Houses have been getting more and more “smarter” for epochs, but the next gen of smart homes may introduce something that Case Western Reserve University scientists call “Internet of Ears.”
Today’s smart home presents appliances, heating and cooling systems, entertainment systems, security cameras and lighting, that are connected to each other and the Internet.
This technology of integrating industrial, commercial or government buildings or the entire community soon, is termed as “Internet of Things” or “IoT.”
However, a pair of computer science professors and electrical engineering professors in the Case School of Engineering have been working on a new set of sensors. This system would not only read the sounds and vibrations but also the specific pace and other movements related to the animals and people in the building. The sensors will further detect any imperceptible changes in the prevailing ambient electrical field.
Although the technology is still a decade away, the future homes could be a building that adapts to your activities with the help of a few hidden and small sensors in the floors and walls and without the need for intrusive cameras.
An assistant professor in electrical engineering and computer science, Ming-Chun Huang said, “We are trying to make a building that is able to ‘listen’ to the humans inside. We are using principles like those of the human ear, where vibrations are picked up and our algorithms decipher them to determine your specific movements. That’s why we call it the ‘Internet of Ears.’”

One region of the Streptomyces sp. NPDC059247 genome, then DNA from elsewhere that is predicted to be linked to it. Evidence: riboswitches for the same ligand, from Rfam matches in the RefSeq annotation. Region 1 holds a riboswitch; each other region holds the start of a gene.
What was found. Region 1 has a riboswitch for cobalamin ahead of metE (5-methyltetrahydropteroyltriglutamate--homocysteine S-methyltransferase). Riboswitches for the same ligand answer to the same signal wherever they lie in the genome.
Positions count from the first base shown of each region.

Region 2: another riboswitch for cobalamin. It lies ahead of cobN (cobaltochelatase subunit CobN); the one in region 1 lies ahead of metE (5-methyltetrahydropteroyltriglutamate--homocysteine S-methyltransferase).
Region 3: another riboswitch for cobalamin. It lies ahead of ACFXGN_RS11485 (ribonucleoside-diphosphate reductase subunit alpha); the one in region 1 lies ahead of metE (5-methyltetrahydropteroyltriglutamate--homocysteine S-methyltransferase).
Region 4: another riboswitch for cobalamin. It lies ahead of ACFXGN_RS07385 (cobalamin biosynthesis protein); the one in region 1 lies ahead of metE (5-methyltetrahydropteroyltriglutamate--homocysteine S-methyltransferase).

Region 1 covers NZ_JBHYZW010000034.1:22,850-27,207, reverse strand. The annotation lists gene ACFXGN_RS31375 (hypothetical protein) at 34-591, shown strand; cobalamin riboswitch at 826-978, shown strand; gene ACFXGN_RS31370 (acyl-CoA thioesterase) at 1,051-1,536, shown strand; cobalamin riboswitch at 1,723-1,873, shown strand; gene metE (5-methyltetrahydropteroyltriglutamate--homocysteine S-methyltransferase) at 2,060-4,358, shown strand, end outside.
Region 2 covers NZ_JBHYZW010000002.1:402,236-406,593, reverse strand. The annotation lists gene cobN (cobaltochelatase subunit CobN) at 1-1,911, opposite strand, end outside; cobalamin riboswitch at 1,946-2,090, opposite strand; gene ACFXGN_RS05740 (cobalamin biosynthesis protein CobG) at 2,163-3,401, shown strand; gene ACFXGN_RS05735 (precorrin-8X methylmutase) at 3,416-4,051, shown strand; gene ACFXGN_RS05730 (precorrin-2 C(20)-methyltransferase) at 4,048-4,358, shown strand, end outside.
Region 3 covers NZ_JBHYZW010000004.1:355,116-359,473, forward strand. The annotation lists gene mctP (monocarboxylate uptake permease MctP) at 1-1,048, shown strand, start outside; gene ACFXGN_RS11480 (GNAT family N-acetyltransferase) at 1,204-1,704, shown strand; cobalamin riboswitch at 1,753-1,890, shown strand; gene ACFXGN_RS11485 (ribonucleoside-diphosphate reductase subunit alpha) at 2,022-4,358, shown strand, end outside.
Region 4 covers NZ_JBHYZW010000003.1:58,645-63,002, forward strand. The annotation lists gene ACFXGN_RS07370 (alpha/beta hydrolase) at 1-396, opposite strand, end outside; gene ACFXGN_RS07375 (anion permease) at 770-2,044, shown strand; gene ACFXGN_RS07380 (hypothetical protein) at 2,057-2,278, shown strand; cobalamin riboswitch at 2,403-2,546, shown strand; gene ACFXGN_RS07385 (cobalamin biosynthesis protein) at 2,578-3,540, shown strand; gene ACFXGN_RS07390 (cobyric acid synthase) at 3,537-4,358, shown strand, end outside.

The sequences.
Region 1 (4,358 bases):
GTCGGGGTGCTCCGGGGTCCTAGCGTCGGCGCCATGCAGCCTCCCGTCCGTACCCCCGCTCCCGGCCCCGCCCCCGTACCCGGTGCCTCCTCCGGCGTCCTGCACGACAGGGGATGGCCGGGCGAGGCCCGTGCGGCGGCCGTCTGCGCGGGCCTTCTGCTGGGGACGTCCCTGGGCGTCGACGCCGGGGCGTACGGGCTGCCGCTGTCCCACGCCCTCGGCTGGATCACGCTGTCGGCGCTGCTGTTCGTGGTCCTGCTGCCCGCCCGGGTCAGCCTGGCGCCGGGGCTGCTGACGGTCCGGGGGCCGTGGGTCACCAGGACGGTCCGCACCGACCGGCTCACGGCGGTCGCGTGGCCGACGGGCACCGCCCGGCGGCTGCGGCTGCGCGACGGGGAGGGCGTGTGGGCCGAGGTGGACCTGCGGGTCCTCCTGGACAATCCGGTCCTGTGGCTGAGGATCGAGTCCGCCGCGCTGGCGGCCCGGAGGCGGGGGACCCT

Huang is heading the research concerning motion tracking and human gait, at the same time Soumyajit Mandal, the T. and A. Schroeder Assistant Professor of Electrical Engineering and Computer Science is working on changes in the existing electrical field and vibration sensing caused by the presence of pets and animals.
Mandal further adds, “There is actually a constant 60 Hz electrical field all around us, and because people are somewhat conductive, they short out the field just a little. So, by measuring the disturbance in that field, we can determine their presence, or even their breathing, even when there are no vibrations associated with sound.”
Mandal and Huang published their research in detail in October at the IEEE Sensors conference in New Delhi, India. They have further put the technology to testing in the Smart Living Lab at Ohio Living Breckenridge Village, a senior-living community in Willoughby, Ohio and in conference rooms in the electrical engineering department on campus.
They expect more benefits from the system.
Huang further said, “The first advantage will be energy efficiency for buildings, especially in lighting and heating, as the systems adjust to how humans are moving from one room to another, allocating energy more efficiently.”
“Another benefit could be the ability to track and measure a building’s structural integrity and safety, based on human occupancy–which would be critical in an earthquake or hurricane, for example,” Huang said.
“This hasn’t really been explored as far as we’ve seen, but we know that humans create a dynamic load on buildings, especially in older buildings,” Huang said. “In collaboration with our colleague YeongAe Heo in the Civil Engineering department, we are trying to predict if there is going to be structural damage because of the increased weight or load based on the number of people on the floor or how they are distributed on that floor.”